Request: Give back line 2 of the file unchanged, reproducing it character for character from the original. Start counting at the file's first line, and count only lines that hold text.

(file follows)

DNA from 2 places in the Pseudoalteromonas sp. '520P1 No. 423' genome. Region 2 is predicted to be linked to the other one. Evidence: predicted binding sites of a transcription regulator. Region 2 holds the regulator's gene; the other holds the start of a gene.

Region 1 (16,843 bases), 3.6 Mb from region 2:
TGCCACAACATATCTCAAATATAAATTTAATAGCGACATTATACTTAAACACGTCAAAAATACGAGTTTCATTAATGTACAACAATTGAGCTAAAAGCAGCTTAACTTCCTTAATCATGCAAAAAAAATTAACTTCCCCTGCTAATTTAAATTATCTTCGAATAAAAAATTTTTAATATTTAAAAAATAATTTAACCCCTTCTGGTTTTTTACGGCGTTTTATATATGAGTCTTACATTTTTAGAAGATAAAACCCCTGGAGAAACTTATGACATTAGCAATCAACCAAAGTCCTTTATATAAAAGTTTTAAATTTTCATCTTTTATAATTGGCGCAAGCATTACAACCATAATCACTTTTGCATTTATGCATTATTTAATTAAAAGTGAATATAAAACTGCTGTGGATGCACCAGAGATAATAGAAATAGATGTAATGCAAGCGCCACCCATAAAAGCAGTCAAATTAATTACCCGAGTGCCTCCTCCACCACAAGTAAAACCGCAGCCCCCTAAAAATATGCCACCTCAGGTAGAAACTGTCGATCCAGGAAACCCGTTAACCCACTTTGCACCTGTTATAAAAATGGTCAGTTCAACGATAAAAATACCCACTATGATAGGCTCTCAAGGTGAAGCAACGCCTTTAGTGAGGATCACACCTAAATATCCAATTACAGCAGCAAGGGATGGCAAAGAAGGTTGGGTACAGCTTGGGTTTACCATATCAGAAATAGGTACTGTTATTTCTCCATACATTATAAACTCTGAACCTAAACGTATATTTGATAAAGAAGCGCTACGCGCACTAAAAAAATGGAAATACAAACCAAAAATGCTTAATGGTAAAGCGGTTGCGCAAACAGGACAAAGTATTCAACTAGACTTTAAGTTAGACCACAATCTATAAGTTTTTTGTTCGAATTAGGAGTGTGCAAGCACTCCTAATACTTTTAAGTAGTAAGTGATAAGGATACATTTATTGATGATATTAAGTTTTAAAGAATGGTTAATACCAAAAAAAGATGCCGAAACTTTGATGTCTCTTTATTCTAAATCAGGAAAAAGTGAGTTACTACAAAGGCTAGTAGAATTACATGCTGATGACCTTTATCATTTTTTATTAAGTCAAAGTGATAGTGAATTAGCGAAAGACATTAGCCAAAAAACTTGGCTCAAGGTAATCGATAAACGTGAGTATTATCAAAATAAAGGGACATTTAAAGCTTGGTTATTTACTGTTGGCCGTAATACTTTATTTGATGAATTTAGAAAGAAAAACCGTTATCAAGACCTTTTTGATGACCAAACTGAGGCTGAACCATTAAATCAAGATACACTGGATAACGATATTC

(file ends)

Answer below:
Region 1 (16,843 bases), 3.6 Mb from region 2: